A Rosa Tunic for Spring

Daylight savings time was a few weeks ago, which means evenings are brighter a bit later, and it means spring is on the Horizon. Last summer I tried out the Rosa dress from DIBY Club and made a maxi and knee length version. I seem to have so many dresses for someone who doesn’t wear them year round! So I decided to start getting my spring wardrobe ready with another Rosa.

When I first tried this pattern I made a muslin in the shirt length to get a feel for the gathers and construction. Now that I’m on my third, I decided I wanted a length somewhere between shirt and knee length. I decided to create my own tunic length using the other two as guides for the curve. This one is bamboo again from Blended Thread Fabrics in a design called Worn Butter Floral. I’m part of the strike sewist team so this was the design I was lucky enough to be assigned.  I don’t usually wear light colours because I think they make me look washed out, especially in the winter months. However, the warm yellows and oranges,  bright pink and hints of greenery add enough colour to brighten up the colour palette.

The Pattern: The Rosa Tulip Dress and Top
Designer: DIBY: The Do It Better Yourself Club
Size Range: 00 – 36
Difficulty: 2
What I Made: 24 bust graded to 28 waist/hip
Pattern Options: scoop neck, short sleeves,
Personal Fit Adjustments: full bicep adjustment
Personal Style Adjustments: back skirt cut on fold with added dart, tunic length self drafted (see my previous Rosa post for details on how I cut the skirt)

The Rosa is a dolman bodice with a gathered front skirt. Usually I like to simplify gathers by using elastic to create my gathers. But my serger was having none of it! It took two passes to get the fronts gathered properly and attached to the bodice. And then…I realized I’d attached it backwards. Oh geez, cut it off again and took a break. When I came back to the sewing machine, I decided that since the bamboo is very stretchy and I was going to be adding elastic to that seam anyways, I would stretch the top to fit the skirt front. This actually worked out amazing and I ended up applying fold over elastic to encase the waist seam and cut it to fit perfectly. If you use fold over elastic like this, measure a bit tighter than you normally would because the weight of the skirt portion will pull it down, especially in this bouncy bamboo or similar.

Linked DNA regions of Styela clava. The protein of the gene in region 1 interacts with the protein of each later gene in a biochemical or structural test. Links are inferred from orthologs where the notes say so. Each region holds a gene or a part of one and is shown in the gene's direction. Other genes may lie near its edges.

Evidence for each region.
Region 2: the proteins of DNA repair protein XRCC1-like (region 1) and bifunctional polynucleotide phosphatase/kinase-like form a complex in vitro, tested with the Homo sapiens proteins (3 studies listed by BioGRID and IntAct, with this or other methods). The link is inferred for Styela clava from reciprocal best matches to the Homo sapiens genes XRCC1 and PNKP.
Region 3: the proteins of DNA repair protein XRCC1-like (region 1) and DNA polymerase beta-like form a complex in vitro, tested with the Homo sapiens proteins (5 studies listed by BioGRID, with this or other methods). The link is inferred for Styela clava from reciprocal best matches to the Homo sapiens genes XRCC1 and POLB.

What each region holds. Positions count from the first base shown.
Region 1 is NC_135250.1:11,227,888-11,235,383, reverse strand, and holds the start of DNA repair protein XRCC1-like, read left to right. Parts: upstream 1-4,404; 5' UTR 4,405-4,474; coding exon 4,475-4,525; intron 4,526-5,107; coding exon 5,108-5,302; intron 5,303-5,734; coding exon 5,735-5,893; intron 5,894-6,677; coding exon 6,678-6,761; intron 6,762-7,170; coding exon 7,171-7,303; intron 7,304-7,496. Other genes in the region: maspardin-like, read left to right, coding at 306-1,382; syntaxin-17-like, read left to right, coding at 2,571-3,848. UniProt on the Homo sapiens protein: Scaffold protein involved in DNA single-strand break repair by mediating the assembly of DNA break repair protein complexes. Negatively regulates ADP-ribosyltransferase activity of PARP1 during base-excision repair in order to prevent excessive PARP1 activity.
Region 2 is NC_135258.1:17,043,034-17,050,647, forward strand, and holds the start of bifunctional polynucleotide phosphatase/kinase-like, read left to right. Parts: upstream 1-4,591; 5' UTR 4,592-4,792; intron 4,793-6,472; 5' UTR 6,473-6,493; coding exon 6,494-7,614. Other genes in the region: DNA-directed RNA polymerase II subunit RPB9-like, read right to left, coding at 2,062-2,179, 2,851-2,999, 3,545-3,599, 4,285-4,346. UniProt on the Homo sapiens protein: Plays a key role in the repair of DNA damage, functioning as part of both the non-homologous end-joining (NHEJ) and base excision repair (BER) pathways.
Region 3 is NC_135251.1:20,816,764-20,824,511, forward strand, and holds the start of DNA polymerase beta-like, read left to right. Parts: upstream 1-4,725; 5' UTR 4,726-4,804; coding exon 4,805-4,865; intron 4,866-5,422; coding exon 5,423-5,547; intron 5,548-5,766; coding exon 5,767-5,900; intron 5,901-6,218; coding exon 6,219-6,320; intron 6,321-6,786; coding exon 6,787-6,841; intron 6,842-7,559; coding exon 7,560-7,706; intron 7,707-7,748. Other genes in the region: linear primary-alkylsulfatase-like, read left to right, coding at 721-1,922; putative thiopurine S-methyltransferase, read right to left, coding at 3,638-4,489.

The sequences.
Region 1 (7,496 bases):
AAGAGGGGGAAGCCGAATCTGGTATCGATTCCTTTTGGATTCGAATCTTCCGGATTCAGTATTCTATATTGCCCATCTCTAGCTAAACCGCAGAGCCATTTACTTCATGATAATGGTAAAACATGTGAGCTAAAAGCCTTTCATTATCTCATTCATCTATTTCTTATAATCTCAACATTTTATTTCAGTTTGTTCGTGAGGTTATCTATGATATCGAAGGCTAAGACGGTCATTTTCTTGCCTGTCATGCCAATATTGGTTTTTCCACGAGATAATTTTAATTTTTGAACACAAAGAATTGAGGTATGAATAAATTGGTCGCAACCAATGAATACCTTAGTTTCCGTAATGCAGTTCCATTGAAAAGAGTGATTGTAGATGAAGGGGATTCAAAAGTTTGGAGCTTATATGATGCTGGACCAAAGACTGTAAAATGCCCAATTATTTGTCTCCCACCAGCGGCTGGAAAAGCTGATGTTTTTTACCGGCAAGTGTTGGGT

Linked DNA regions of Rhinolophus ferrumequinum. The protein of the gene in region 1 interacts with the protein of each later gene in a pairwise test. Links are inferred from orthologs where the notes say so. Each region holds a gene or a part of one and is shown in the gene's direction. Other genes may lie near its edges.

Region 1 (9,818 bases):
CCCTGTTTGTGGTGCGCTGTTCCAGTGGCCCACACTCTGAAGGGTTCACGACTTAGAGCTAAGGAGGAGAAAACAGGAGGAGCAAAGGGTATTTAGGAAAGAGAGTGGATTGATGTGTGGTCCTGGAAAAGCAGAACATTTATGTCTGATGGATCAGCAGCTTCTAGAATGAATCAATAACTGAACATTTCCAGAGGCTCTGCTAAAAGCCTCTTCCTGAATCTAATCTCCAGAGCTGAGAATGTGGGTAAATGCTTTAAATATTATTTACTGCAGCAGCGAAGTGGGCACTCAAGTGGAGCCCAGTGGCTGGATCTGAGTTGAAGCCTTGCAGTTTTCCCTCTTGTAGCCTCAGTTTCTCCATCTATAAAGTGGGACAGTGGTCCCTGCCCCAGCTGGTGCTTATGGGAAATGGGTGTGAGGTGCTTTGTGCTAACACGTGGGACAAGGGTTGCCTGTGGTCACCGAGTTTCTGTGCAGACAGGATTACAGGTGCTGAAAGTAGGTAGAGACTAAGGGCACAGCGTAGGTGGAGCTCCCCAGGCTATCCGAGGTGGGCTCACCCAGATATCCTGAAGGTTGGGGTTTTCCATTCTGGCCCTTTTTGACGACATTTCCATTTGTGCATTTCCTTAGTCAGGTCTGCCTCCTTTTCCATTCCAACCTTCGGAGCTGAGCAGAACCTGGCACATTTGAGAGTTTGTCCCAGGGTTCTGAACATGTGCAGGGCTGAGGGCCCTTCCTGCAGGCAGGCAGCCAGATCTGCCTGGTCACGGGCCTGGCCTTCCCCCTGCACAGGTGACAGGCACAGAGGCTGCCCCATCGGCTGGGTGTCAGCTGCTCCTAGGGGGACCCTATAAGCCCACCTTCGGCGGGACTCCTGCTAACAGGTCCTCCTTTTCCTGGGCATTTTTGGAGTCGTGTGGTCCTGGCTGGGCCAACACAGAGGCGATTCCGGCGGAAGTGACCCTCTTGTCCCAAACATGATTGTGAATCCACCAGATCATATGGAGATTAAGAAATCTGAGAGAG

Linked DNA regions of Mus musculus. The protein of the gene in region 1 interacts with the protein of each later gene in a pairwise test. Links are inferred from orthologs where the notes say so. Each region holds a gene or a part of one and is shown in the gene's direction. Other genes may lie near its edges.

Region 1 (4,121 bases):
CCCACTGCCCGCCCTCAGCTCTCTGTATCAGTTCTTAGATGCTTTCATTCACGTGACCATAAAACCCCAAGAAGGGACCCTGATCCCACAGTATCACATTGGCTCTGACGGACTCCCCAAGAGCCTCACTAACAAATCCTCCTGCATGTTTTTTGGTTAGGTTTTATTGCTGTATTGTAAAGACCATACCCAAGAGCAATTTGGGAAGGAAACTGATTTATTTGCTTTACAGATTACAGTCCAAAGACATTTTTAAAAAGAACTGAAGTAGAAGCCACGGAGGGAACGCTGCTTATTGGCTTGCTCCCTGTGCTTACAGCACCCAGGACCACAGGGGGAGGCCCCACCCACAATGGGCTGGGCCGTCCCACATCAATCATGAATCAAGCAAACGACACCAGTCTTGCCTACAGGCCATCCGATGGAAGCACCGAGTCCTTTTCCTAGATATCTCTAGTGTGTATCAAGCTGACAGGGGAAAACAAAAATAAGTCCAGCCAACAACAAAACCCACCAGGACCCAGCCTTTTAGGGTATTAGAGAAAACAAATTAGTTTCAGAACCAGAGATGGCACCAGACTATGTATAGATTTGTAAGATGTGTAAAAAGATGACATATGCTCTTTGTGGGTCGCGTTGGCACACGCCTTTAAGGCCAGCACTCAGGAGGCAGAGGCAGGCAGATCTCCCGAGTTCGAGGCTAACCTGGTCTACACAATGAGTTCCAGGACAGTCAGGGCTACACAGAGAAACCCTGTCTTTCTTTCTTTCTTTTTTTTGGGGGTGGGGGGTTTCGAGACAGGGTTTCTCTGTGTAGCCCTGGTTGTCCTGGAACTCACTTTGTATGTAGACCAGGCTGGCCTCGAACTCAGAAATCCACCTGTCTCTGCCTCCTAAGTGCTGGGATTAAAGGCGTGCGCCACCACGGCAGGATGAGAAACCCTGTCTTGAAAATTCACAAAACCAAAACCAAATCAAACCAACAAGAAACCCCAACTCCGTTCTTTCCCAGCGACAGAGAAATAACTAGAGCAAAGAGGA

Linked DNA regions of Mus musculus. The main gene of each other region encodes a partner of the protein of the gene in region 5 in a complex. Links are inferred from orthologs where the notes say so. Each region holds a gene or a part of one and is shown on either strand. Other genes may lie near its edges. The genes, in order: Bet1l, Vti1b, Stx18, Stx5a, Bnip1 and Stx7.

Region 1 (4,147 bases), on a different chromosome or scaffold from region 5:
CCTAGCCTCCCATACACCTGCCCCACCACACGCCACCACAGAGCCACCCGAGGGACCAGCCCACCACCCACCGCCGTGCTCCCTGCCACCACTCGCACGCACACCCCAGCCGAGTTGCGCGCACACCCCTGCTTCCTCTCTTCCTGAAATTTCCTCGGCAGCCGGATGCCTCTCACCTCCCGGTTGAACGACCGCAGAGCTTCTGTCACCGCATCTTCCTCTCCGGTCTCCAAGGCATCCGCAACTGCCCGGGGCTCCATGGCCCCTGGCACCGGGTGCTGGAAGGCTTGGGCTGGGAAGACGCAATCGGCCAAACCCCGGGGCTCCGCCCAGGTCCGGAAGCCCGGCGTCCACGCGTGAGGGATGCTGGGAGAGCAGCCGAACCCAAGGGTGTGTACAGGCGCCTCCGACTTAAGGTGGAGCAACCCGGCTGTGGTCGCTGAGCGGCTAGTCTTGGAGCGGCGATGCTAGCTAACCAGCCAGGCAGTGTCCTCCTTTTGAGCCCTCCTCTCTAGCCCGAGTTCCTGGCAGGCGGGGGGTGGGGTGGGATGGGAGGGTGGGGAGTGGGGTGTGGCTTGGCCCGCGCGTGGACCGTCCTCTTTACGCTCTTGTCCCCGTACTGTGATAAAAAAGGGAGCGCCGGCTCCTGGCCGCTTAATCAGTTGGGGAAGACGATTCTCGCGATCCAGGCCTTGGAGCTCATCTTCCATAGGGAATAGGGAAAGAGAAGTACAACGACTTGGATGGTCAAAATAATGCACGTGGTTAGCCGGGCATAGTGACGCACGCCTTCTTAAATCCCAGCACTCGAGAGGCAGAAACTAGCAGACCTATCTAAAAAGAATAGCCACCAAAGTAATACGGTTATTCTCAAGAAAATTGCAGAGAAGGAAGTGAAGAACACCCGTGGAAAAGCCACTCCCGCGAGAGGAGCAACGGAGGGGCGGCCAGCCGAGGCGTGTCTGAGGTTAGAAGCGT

The Rosa is a very subtle high-low as well. It’s more noticeable the longer you go. As a tunic, that means I can wear this with leggings for work if I choose, or skinny jeans like I did here. You might also notice that my sleeves are a bit longer than samples on the DIBY Club gallery of photos. A full bicep adjustment is standard for me across the board as my bicep measurement is 18.5″ and 19″ on each each side, which is never what my upper bust size pattern is drafted for. The good news is that a full bicep is extremely easy for dolman sleeves. Extend the sleeve length first. Next, divide your bicep measurement by two and add back a seam allowance. So for 19″, my new sleeve width is 9.5″ + 1/4″ seam allowance = 9.75″. Now redraw your sleeve end point 9.75″ long at whatever length you’d like. You can also add a bit of extra ease depending what you prefer. I usually add an extra 0.5 to 1″ because I don’t like anything too tight on my arms. Especially consider doing this if you are using fabric with high recovery (high spandex/lycra content) as it will feel tighter.  I’m certainly no master digital drafter, but hopefully this picture explains what I mean. I’m trying to learn how to use SketchBook to make graphics and eventually to digitally paint and draw.